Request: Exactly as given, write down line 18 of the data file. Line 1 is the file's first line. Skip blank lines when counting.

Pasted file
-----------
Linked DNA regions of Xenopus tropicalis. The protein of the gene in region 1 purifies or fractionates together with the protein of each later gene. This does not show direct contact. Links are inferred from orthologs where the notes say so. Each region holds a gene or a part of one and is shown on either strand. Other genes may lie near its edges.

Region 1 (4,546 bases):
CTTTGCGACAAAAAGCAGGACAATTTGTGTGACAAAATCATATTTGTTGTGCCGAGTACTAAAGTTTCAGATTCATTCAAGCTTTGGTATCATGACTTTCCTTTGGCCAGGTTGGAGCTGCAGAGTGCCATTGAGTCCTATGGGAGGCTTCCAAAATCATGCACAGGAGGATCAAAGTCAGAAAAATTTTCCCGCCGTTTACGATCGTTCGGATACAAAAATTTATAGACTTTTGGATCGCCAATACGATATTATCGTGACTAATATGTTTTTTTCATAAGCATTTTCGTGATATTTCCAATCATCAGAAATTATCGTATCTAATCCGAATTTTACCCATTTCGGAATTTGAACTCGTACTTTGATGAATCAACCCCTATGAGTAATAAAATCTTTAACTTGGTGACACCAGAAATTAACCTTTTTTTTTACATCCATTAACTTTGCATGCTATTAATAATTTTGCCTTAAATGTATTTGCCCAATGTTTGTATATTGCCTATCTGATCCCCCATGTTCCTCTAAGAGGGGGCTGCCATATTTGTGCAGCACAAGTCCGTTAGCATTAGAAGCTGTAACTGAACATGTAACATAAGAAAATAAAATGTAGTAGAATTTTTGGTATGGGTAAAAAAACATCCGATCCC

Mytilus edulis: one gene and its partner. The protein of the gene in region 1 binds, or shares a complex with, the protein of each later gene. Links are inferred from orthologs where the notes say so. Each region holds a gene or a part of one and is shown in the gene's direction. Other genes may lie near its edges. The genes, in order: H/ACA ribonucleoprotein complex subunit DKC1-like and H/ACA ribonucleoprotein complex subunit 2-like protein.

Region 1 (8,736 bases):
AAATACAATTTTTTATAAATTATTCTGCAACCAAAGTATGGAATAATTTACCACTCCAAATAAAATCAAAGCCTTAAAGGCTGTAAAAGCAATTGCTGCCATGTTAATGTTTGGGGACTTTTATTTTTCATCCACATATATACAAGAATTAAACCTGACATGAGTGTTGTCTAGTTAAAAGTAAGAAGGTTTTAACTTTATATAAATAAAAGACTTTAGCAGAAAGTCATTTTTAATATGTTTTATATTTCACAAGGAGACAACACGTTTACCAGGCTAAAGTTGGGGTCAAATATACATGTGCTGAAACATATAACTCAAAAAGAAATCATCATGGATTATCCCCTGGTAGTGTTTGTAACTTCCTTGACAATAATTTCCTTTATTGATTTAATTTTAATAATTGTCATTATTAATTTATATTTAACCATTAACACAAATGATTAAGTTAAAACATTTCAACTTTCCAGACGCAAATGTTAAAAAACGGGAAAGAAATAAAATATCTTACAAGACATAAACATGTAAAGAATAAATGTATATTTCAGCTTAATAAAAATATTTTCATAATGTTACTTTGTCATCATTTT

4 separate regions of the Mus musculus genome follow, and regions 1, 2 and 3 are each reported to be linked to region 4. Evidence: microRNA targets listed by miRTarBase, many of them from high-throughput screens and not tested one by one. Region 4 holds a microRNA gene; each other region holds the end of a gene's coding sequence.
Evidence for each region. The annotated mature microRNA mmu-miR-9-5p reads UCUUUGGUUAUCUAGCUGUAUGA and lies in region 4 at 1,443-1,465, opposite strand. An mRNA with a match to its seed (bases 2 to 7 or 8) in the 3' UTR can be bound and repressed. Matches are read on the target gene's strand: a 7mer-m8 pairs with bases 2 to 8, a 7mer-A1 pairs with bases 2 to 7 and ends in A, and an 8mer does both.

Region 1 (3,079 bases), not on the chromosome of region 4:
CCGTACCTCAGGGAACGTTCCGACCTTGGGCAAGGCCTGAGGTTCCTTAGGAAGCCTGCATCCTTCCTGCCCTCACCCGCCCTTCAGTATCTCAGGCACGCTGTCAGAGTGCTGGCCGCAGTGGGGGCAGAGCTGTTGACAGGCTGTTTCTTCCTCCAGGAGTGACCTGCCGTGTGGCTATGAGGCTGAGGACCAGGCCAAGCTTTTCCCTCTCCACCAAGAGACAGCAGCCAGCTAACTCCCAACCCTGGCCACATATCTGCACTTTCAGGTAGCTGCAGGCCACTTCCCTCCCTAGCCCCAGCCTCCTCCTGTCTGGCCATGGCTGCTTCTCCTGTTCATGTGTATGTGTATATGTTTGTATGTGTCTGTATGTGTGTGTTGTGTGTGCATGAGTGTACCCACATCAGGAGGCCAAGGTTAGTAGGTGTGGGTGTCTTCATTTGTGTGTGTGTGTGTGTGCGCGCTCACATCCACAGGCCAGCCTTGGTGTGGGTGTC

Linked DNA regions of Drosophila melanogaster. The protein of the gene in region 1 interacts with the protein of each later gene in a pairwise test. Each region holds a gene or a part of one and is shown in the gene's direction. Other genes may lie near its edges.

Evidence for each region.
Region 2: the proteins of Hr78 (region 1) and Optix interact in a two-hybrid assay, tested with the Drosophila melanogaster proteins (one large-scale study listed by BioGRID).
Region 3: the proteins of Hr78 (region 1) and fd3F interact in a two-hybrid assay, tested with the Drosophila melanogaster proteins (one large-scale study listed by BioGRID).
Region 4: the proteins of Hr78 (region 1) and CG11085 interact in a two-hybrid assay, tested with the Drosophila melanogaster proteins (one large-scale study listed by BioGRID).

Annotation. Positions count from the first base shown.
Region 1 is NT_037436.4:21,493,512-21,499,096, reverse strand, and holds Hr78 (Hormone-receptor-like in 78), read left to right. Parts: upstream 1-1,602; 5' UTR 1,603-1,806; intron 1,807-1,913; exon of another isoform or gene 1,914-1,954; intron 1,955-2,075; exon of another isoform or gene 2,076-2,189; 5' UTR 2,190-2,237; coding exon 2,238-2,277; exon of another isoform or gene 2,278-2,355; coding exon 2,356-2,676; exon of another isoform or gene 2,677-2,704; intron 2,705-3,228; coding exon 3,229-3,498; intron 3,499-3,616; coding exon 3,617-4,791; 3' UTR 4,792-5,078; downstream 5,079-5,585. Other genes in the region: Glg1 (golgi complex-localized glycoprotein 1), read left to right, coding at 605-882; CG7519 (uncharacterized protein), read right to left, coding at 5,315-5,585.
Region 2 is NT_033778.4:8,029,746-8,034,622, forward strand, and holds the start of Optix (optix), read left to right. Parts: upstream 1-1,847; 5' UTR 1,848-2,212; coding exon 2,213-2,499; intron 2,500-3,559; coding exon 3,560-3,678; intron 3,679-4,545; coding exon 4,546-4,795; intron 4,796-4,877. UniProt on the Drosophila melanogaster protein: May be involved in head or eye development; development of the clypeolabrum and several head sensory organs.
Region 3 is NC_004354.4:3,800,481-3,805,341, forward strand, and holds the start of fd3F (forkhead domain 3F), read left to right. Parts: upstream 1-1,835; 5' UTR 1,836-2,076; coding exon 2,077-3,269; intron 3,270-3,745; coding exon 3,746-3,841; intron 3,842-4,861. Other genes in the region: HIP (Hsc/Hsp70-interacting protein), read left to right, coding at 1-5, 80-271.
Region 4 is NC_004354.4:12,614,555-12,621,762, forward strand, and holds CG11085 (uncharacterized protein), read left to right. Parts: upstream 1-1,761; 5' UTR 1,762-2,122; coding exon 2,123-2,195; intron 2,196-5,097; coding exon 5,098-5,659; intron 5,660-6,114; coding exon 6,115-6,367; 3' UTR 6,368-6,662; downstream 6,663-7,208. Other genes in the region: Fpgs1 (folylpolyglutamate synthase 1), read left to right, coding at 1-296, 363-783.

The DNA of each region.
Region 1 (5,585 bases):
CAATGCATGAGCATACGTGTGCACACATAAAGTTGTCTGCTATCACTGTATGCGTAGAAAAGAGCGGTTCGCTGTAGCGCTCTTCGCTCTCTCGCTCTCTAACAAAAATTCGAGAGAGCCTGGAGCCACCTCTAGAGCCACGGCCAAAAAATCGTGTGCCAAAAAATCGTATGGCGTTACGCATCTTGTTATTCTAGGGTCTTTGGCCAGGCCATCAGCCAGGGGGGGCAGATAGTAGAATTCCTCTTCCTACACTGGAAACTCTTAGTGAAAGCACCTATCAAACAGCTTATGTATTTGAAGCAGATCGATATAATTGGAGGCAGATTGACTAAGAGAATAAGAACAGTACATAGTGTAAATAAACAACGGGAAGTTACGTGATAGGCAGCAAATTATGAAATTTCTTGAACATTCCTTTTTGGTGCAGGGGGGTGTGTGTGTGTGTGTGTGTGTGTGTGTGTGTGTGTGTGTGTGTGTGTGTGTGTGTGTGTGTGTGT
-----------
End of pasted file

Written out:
Region 2 is NT_033778.4:8,029,746-8,034,622, forward strand, and holds the start of Optix (optix), read left to right. Parts: upstream 1-1,847; 5' UTR 1,848-2,212; coding exon 2,213-2,499; intron 2,500-3,559; coding exon 3,560-3,678; intron 3,679-4,545; coding exon 4,546-4,795; intron 4,796-4,877. UniProt on the Drosophila melanogaster protein: May be involved in head or eye development; development of the clypeolabrum and several head sensory organs.